Walking in a winter wonderland may sound perfect, but having an outdoor adventure without the proper winter gear might prove to be hazardous to your health. Don your best gear, whether it has snowed or not, and protect yourself from the cold weather blues.
The Head – We have all heard various statistics about how much warmth you lose through your head, but we still find ourselves wearing hats that are more for decoration than warmth. The ideal head covering? Natural fiber is warmer than synthetic fibers, but there are several hybrids that incorporate the natural warmth and wicking of natural fibers while providing the quick-drying and light weight of the synthetic options. Opt for a hat that covers both your head and ears to maximize the “warm and toasty” factor.
The Neck– Many people wear scarves all the time now, and if you are one of those people, you have probably noticed that they really do help your body stay warmer. When dressing for winter conditions, however, don’t just wrap that scarf stylishly around your neck. Use it to cover your nose and mouth. Not only will you stay warmer, but you will protect the sensitive skin on your face from winter chapping and even frostbite. Oh, and a quick tip on how to avoid the “wet face” that often happens when you cover your mouth: 1) use naturally-wicking fabric and choose something that holds the heat, even if it gets wet, 2) breathe in through your mouth and out through your nose to decrease condensation, and 3) wrap your scarf tightly enough that it will stay in place, but loosely enough that you can pull it down away from your face if you need to.
The Hands – Speaking of frostbite, your fingers are vulnerable to frostbite and need to be protected, too. Should you wear gloves, mittens or the hybrid glittens? The short answer? It doesn’t matter what you put on your hands as long as your hands stay warm and dry! Again, wicking is key to a good choice for hand gear. Moisture should be able to get out if your hands sweat, but whatever you are wearing should keep the winter snow from melting and seeping in to make your hands wet and cold. If you make a poor choice, your hands can become totally saturated before you finish building your first snowman! Choose your material well, however, and you can move on from your snowman to sledding without any fear of frostbite! If you are planning on a longer time out in the elements, it never hurts to pack an extra pair of gloves in your pockets, where they will provide a warm and dry alternative. Finally, you might invest in a few hand warmers if you are going to be out in the cold for an extended period of time.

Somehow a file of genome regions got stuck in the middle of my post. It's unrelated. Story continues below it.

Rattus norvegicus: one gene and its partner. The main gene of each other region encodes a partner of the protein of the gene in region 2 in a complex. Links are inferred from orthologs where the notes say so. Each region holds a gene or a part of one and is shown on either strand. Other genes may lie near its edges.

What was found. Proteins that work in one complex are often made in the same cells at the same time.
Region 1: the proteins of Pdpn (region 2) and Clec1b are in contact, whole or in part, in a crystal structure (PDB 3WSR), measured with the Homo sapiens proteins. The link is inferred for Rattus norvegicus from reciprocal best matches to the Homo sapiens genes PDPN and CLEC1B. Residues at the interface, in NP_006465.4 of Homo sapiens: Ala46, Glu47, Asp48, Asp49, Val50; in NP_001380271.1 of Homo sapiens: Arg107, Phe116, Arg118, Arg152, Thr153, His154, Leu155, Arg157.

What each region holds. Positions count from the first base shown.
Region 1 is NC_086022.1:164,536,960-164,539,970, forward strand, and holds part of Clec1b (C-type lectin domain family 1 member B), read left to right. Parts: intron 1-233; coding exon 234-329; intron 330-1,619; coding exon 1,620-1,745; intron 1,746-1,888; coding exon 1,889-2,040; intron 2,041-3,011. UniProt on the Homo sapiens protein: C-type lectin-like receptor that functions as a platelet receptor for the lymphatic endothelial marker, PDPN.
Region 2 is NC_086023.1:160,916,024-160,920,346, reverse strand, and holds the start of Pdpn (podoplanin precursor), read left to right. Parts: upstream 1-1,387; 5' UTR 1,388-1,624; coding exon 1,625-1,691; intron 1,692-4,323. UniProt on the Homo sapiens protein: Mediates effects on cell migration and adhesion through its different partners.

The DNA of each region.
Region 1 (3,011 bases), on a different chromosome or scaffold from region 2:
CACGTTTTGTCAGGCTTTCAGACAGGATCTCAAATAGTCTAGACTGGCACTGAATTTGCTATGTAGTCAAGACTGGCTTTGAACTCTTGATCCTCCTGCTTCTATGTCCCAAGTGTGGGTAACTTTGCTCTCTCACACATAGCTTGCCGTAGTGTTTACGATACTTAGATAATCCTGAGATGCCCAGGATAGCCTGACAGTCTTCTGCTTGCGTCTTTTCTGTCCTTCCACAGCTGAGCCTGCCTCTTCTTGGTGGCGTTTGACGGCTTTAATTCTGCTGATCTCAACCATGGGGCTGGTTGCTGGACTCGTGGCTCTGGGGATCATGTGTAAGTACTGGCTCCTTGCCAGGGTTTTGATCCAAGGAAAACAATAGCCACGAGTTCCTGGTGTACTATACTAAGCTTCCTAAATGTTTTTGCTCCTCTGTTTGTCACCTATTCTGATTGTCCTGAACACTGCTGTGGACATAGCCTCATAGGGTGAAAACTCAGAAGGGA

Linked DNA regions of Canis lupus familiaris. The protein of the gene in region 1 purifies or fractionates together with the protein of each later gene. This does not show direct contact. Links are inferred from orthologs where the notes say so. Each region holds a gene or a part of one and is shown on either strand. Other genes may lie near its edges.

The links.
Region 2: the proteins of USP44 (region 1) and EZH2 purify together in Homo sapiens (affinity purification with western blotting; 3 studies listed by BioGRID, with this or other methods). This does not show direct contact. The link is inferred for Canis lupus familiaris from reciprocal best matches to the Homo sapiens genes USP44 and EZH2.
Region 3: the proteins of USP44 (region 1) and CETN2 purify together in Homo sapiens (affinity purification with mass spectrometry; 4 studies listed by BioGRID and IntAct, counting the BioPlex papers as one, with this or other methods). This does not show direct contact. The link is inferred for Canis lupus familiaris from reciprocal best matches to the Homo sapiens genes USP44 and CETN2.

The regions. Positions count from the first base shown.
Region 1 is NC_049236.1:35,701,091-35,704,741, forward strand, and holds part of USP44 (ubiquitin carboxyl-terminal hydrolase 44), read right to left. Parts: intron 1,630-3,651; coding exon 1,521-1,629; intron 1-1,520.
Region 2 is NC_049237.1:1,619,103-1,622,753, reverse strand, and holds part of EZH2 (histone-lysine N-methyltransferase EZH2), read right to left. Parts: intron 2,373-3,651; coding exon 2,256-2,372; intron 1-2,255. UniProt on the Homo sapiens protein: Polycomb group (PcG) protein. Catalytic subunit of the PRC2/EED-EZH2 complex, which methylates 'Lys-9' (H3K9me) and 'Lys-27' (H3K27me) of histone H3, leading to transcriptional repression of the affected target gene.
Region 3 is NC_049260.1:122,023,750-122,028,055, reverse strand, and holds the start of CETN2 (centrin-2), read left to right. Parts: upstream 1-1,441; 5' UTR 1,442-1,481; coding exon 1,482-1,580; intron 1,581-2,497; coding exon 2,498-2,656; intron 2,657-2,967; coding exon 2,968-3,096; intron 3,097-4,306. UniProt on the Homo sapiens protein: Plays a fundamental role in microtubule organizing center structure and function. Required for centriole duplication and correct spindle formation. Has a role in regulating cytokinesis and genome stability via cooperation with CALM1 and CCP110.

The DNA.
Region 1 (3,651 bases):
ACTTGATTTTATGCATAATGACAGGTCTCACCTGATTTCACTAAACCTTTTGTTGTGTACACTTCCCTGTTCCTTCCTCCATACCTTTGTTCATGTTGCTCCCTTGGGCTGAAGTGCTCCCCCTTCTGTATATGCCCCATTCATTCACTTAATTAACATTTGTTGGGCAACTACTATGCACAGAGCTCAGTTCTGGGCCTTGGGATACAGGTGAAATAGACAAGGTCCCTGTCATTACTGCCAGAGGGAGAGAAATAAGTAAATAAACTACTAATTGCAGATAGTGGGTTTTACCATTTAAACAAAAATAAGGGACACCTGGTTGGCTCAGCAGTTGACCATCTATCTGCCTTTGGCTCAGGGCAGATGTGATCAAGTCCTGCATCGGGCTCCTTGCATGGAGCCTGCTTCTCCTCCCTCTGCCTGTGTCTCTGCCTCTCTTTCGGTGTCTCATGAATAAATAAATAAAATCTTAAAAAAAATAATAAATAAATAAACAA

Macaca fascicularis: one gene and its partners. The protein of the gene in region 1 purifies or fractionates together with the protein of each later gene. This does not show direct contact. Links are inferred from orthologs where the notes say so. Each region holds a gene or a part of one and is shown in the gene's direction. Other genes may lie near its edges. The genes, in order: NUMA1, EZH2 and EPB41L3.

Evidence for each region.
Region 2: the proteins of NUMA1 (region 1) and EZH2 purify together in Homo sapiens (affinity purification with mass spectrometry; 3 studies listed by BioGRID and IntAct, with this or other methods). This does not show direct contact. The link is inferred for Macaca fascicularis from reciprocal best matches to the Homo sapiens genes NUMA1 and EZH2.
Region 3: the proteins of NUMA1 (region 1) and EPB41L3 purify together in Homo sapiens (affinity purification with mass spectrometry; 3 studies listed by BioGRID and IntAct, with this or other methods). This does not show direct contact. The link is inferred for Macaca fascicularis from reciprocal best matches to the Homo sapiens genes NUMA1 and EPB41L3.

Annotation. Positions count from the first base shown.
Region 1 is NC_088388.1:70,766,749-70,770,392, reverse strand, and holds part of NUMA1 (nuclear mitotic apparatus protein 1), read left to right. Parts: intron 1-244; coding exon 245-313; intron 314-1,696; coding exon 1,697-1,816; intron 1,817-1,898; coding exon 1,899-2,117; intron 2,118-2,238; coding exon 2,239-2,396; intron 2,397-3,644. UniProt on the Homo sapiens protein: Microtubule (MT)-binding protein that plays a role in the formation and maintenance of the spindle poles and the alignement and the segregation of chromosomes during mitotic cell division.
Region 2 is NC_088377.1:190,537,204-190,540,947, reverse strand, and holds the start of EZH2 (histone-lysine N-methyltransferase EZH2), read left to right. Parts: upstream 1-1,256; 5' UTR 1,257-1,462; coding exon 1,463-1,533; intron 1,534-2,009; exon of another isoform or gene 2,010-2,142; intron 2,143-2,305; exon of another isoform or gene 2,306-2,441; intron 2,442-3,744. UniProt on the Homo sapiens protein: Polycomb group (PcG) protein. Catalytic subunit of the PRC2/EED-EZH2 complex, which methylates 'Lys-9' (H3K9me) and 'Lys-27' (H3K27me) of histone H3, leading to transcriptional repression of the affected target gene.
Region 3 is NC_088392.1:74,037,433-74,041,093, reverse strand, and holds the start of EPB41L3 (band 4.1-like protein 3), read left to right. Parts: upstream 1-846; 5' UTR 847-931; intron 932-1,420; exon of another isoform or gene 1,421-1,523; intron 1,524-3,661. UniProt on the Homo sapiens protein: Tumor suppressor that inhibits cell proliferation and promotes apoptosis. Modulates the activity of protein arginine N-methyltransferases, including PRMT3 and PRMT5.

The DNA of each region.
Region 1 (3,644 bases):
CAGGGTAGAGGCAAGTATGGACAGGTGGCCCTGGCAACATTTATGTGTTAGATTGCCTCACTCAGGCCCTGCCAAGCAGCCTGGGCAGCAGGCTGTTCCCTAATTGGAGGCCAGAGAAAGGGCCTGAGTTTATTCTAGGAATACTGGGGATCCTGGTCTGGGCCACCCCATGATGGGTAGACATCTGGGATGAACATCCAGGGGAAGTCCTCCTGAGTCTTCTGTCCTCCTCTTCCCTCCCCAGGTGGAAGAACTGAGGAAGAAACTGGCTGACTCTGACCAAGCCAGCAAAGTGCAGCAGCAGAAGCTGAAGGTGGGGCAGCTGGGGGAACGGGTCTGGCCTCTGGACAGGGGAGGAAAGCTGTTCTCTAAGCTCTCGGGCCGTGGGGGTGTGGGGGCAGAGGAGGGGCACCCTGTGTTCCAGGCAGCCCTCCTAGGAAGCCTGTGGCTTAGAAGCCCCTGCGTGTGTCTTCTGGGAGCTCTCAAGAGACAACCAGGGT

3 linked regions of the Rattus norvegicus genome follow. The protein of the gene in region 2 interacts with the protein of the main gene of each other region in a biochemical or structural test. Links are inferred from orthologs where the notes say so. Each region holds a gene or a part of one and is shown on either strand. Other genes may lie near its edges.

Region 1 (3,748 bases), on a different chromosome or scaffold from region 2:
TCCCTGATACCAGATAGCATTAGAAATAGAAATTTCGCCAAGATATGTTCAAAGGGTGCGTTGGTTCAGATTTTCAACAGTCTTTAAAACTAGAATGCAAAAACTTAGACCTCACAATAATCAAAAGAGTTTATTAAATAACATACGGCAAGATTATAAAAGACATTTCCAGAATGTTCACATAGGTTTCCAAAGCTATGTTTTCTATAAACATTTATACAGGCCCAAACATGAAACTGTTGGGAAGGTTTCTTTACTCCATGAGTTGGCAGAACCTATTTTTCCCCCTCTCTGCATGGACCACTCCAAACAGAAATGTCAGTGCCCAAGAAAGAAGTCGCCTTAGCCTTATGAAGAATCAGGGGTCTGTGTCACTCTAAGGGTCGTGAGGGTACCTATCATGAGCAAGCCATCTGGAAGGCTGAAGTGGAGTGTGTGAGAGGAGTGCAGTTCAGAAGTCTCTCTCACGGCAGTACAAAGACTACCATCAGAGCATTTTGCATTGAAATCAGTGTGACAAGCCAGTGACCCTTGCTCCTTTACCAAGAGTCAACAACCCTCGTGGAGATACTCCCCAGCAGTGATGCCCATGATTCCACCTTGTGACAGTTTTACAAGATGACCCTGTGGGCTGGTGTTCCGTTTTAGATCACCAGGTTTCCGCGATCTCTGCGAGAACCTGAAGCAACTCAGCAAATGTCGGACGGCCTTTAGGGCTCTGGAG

The Bod – Coats are important, but they are really only a part of your body’s core warming experience. Think of them as the outer shell that protects the other layers from the elements. As such, they must be weather resistent, but can actually be relatively lightweight. One wool coat may look nice, but when it comes to cold weather, layers are the best option. Layers allow you to adjust to the weather and your activity level. Choose a coat that will hold heat in, but will. . .yep, you guessed it, wick moisture away. This goes for all of your layers. Body-hugging long underwear and a jacket or winter shirt and pants should all help you stay warm and dry.
The Foot – Layers are important here, too. Can you guess why? Well, in case you have missed this recurring theme, warm and dry feet are happy feet. A thin wicking sock under a thicker wool sock does the trick!
The Feet – Your feet are warm and dry, so now what? Go for traction when you pick out your winter shoes. Do not wear smooth soles or heels when it is cold. You never know when a surface will freeze over, and you will find yourself hitting a patch of ice. Wear boots or shoes that will provide you with the gripping power you need to traverse the winter landscape. Remember, just because they are boots or are shoes with bumpy soles doesn’t mean that you actually have the traction you need. Some boots have very slick soles, and even sport shoes with lots of nooks and crannies on their soles can provide nothing but slippery footing. Rubber and neoprene soles are the best for traction. Ignore fashion and go for security when it’s really cold!
The Eyes – Lots of people wear goggles when they go skiing, but surprisingly few people wear sunglasses when they walk from class to class on a sunny day. Sunglasses become especially important when it is cold outside. For winter protection, wrap-around sunglasses are the best. They protect your eyes from UV rays and from the bright reflection of the sun on show and ice, but they also give protection from the wind and cold. Proper eye protection now can prevent eye damage that can show up as cataracts or other age-related eye conditions later on. Don’t forget the sunglasses when you go out in the cold.
The Skin – In addition to protecting your skin from the elements with the clothing described above, consider wearing sunscreen. The sun shines, even on really cold days, but the added reflection from snowy surfaces can reflect that sun right back at you! Now you are facing those rays from above and below. Best pay attention to your skin and apply some sunscreen. Protecting your skin from both wind and sun will keep you warm and protect your skin from burning while you are out enjoying a winter walk or a snowy adventure!
Finally, keep both the outside temperature and your expected activity level in mind when you get dressed. Watch local weather forecasts so you know what to expect throughout the day, and layer accordingly. Winter walks are lovely, as long as you know how to protect your body from the harsh wind and cold temperatures. If you dress warmly, instead of singing a song from “Frozen,” you can hum your favorite tune while having as much winter fun as you can manage!